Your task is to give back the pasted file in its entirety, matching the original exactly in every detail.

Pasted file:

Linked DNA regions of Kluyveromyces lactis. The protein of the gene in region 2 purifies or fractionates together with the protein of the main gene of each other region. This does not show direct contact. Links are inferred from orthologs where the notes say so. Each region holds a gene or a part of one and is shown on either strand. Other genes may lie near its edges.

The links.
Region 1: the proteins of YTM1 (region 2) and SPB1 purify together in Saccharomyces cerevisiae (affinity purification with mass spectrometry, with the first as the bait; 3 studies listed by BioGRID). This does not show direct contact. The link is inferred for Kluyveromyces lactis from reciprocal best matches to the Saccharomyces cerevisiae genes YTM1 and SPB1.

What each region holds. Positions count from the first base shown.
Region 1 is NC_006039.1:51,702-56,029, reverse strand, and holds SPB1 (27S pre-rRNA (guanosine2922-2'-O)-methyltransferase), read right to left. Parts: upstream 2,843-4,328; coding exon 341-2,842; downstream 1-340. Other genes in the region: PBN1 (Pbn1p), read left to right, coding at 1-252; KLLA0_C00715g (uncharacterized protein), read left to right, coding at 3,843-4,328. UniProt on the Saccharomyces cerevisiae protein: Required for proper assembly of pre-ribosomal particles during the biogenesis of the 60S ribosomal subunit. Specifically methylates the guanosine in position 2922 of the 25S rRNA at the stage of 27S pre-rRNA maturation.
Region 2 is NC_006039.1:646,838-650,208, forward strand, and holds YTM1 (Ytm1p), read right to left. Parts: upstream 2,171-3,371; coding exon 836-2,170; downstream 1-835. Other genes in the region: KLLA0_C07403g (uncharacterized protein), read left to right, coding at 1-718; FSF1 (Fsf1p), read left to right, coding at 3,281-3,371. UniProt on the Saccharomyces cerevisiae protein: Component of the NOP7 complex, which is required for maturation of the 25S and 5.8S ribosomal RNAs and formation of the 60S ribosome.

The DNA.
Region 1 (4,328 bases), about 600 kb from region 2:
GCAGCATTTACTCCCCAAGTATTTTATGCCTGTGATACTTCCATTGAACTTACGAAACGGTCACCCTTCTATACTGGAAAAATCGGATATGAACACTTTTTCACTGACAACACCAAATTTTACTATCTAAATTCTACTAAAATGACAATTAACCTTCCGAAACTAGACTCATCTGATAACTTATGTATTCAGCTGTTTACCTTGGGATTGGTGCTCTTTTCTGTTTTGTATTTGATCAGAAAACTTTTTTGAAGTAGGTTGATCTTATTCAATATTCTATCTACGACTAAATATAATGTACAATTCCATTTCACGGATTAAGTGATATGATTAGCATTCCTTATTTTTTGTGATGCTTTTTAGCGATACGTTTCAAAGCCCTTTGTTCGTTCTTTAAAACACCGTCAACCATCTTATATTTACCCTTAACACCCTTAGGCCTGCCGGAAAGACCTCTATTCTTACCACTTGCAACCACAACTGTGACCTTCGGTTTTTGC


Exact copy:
Linked DNA regions of Kluyveromyces lactis. The protein of the gene in region 2 purifies or fractionates together with the protein of the main gene of each other region. This does not show direct contact. Links are inferred from orthologs where the notes say so. Each region holds a gene or a part of one and is shown on either strand. Other genes may lie near its edges.

The links.
Region 1: the proteins of YTM1 (region 2) and SPB1 purify together in Saccharomyces cerevisiae (affinity purification with mass spectrometry, with the first as the bait; 3 studies listed by BioGRID). This does not show direct contact. The link is inferred for Kluyveromyces lactis from reciprocal best matches to the Saccharomyces cerevisiae genes YTM1 and SPB1.

What each region holds. Positions count from the first base shown.
Region 1 is NC_006039.1:51,702-56,029, reverse strand, and holds SPB1 (27S pre-rRNA (guanosine2922-2'-O)-methyltransferase), read right to left. Parts: upstream 2,843-4,328; coding exon 341-2,842; downstream 1-340. Other genes in the region: PBN1 (Pbn1p), read left to right, coding at 1-252; KLLA0_C00715g (uncharacterized protein), read left to right, coding at 3,843-4,328. UniProt on the Saccharomyces cerevisiae protein: Required for proper assembly of pre-ribosomal particles during the biogenesis of the 60S ribosomal subunit. Specifically methylates the guanosine in position 2922 of the 25S rRNA at the stage of 27S pre-rRNA maturation.
Region 2 is NC_006039.1:646,838-650,208, forward strand, and holds YTM1 (Ytm1p), read right to left. Parts: upstream 2,171-3,371; coding exon 836-2,170; downstream 1-835. Other genes in the region: KLLA0_C07403g (uncharacterized protein), read left to right, coding at 1-718; FSF1 (Fsf1p), read left to right, coding at 3,281-3,371. UniProt on the Saccharomyces cerevisiae protein: Component of the NOP7 complex, which is required for maturation of the 25S and 5.8S ribosomal RNAs and formation of the 60S ribosome.

The DNA.
Region 1 (4,328 bases), about 600 kb from region 2:
GCAGCATTTACTCCCCAAGTATTTTATGCCTGTGATACTTCCATTGAACTTACGAAACGGTCACCCTTCTATACTGGAAAAATCGGATATGAACACTTTTTCACTGACAACACCAAATTTTACTATCTAAATTCTACTAAAATGACAATTAACCTTCCGAAACTAGACTCATCTGATAACTTATGTATTCAGCTGTTTACCTTGGGATTGGTGCTCTTTTCTGTTTTGTATTTGATCAGAAAACTTTTTTGAAGTAGGTTGATCTTATTCAATATTCTATCTACGACTAAATATAATGTACAATTCCATTTCACGGATTAAGTGATATGATTAGCATTCCTTATTTTTTGTGATGCTTTTTAGCGATACGTTTCAAAGCCCTTTGTTCGTTCTTTAAAACACCGTCAACCATCTTATATTTACCCTTAACACCCTTAGGCCTGCCGGAAAGACCTCTATTCTTACCACTTGCAACCACAACTGTGACCTTCGGTTTTTGC